Impellers with this design help pumps achieve the ideal head, reduce wear and improve efficiency.

Part One of this series (Pumps & Systems, November 2014) explained the general concept of slip in centrifugal impellers. This part will discuss how split vanes or alternating primary and secondary vanes can control slip in slurry pumps.

As early as 1927, Aural Stodola proposed to correlate the slip velocity to the number of vanes, Z, as well as the vane tip discharge angle, β2.

Equation 1:

Z = number of vanes

The Stodola slip factor at zero flow is expressed as

Equation 2:

F.J. Weisner developed an excellent review of slip factor equations, which showed that Equation 4 can be used up to a certain limit, εL, as expressed by Equation 3.8 Beyond that limit, Equation 5 must be used.

Equation 3:

If R1/R2L, then see Equation 4.

Equation 4:

If R1/R2L, then see Equation 5.

Equation 5:

## Secondary or Split Vanes

A slurry impeller typically uses a limited number of vanes in order to prevent large particles and rocks from blocking the eye. A slurry pump impeller developed in 1994, however, consisted of smaller secondary vanes alternating with primary vanes (see Image 1).1

Image 1. The original impeller with alternating primary and secondary vanes, invented by Abulnaga1 (Images and graphics courtesy of Splitvane Engineers Inc.)

For many impellers, the ratio of R2/R1 can range from 2.5 to 3.5. Some froth pumps may use a ratio of 1.5. The typical discharge angle is 35 degrees, but some may be as high as 60 degrees for especially viscous mixtures.

Figure 1. Limit between the slip (see Equations 4 and 5)

Figures 2 through 4 compare the slip for conventional slurry pumps with four vanes to those with eight vanes consisting of four primary and four secondary vanes. The secondary vanes start at a higher radius to avoid blocking the eye (see Image 1).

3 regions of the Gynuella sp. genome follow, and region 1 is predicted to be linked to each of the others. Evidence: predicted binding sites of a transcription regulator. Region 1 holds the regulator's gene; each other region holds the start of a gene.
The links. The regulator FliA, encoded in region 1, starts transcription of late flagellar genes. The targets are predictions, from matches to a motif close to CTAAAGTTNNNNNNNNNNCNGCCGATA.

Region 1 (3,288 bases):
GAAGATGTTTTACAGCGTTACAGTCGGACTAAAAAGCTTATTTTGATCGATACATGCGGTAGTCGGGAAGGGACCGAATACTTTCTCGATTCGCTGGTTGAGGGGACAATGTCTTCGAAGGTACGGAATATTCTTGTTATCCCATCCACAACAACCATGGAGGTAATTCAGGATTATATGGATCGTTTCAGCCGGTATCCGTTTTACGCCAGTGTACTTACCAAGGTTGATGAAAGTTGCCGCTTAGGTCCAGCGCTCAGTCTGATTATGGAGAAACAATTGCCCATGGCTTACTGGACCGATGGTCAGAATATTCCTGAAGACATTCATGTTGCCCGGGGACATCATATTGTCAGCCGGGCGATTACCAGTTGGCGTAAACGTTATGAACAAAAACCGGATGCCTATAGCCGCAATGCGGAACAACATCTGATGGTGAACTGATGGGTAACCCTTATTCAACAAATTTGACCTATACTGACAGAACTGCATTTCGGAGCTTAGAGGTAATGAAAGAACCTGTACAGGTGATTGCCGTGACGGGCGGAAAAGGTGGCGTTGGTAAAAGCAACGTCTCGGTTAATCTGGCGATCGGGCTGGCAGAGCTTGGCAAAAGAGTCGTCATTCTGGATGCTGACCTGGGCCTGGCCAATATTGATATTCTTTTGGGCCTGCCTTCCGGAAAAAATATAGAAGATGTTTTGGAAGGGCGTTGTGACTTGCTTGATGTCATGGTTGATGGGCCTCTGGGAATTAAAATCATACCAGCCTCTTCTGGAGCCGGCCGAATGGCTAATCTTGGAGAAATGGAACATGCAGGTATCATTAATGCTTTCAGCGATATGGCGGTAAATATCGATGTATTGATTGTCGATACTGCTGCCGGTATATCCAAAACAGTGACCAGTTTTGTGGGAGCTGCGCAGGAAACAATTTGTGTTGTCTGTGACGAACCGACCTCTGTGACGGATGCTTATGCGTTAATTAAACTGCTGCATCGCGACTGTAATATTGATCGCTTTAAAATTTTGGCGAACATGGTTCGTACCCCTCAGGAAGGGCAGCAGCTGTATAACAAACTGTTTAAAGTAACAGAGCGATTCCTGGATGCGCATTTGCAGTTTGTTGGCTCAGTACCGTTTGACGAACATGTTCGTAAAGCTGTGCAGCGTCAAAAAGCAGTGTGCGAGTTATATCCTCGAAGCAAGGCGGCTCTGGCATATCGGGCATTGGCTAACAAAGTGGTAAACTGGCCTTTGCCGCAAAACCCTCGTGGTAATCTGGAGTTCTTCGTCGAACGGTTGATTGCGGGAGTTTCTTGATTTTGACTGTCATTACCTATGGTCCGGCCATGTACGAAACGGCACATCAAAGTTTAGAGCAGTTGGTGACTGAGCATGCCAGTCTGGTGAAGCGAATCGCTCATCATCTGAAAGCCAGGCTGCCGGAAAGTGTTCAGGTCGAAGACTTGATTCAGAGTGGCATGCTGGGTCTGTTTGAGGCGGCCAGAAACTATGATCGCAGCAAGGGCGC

Figure 2. The beneficial effect that increasing the number of vanes has on slip factor with a vane tip angle of 30 degrees

Because the secondary or split vanes start away from the root, they do not block the impeller eye. Their own shape and discharge angle can be optimized to maximize head and reduce slip. Further investigation and empirical equations would be required to determine their positive effect on slip.

Figure 3. The beneficial effect that increasing the number of vanes has on slip factor with a vane tip angle of 40 degrees

## Recirculation

As shown in Image 1, these secondary vanes are thinner than the primary vanes, but they affect the hydraulic efficiency by limiting recirculation, a problem that pumps experience when they operate away from their best efficiency point (BEP). Recirculation is a more significant problem with slurry pumps because the passageway becomes very wide toward the tip diameter. The American National Standards Institute (ANSI)/ Hydraulic Institute (HI) Standard 12.1 – 12.6 has certain recommendations for pumping through slurry pumps, away from the BEP.

Figure 4. The beneficial effect that increasing the number of vanes has on slip factor with a vane tip angle of 60 degrees

Four classes of slurry services are available, with Service Class 1 being the less severe duty and 4 the harshest. Table 1 shows recommendations based on pumping silica sand.

Figure 5. The secondary vane alters the pattern of recirculation away from the BEP.

These recommendations are based on normal slurry pump impellers. Adding secondary or split vanes helps alter the recirculation field and stabilize the flow between the primary vanes (see Figure 5). This is an area meriting further research.

## Conclusion

Slurry pumps provide a good balance of wide passage at the eye for rocks and the ability to resist wear. Secondary vanes or split vanes can help reduce head losses in the impeller, bringing the delivered head closer to the net theoretical head by reducing slip and altering recirculation patterns away from the BEP. They can also help break air bubbles that form when pumping froth and foamy mixtures. Further research in this area is recommended.